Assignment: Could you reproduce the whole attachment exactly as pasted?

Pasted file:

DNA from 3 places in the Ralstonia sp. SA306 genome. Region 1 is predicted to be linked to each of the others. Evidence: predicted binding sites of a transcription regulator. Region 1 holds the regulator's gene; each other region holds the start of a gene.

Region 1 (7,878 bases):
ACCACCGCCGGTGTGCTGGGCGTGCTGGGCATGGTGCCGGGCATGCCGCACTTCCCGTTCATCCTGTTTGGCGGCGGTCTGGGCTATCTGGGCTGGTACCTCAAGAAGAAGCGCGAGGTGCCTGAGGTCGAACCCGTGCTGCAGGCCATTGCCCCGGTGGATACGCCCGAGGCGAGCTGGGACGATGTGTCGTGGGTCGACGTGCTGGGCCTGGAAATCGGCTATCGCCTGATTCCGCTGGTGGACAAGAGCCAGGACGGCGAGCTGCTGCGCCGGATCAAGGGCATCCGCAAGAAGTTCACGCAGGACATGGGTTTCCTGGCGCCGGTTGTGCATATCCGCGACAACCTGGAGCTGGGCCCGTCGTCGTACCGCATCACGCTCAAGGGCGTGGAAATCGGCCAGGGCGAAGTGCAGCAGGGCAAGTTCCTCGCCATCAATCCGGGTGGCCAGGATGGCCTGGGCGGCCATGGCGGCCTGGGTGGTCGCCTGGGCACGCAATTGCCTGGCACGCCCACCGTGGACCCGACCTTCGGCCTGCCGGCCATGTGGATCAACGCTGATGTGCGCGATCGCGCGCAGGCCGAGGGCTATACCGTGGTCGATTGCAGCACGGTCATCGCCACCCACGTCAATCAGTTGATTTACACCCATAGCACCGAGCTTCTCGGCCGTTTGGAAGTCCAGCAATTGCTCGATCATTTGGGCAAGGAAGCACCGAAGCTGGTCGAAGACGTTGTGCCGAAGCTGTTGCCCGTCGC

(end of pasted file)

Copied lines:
DNA from 3 places in the Ralstonia sp. SA306 genome. Region 1 is predicted to be linked to each of the others. Evidence: predicted binding sites of a transcription regulator. Region 1 holds the regulator's gene; each other region holds the start of a gene.

Region 1 (7,878 bases):
ACCACCGCCGGTGTGCTGGGCGTGCTGGGCATGGTGCCGGGCATGCCGCACTTCCCGTTCATCCTGTTTGGCGGCGGTCTGGGCTATCTGGGCTGGTACCTCAAGAAGAAGCGCGAGGTGCCTGAGGTCGAACCCGTGCTGCAGGCCATTGCCCCGGTGGATACGCCCGAGGCGAGCTGGGACGATGTGTCGTGGGTCGACGTGCTGGGCCTGGAAATCGGCTATCGCCTGATTCCGCTGGTGGACAAGAGCCAGGACGGCGAGCTGCTGCGCCGGATCAAGGGCATCCGCAAGAAGTTCACGCAGGACATGGGTTTCCTGGCGCCGGTTGTGCATATCCGCGACAACCTGGAGCTGGGCCCGTCGTCGTACCGCATCACGCTCAAGGGCGTGGAAATCGGCCAGGGCGAAGTGCAGCAGGGCAAGTTCCTCGCCATCAATCCGGGTGGCCAGGATGGCCTGGGCGGCCATGGCGGCCTGGGTGGTCGCCTGGGCACGCAATTGCCTGGCACGCCCACCGTGGACCCGACCTTCGGCCTGCCGGCCATGTGGATCAACGCTGATGTGCGCGATCGCGCGCAGGCCGAGGGCTATACCGTGGTCGATTGCAGCACGGTCATCGCCACCCACGTCAATCAGTTGATTTACACCCATAGCACCGAGCTTCTCGGCCGTTTGGAAGTCCAGCAATTGCTCGATCATTTGGGCAAGGAAGCACCGAAGCTGGTCGAAGACGTTGTGCCGAAGCTGTTGCCCGTCGC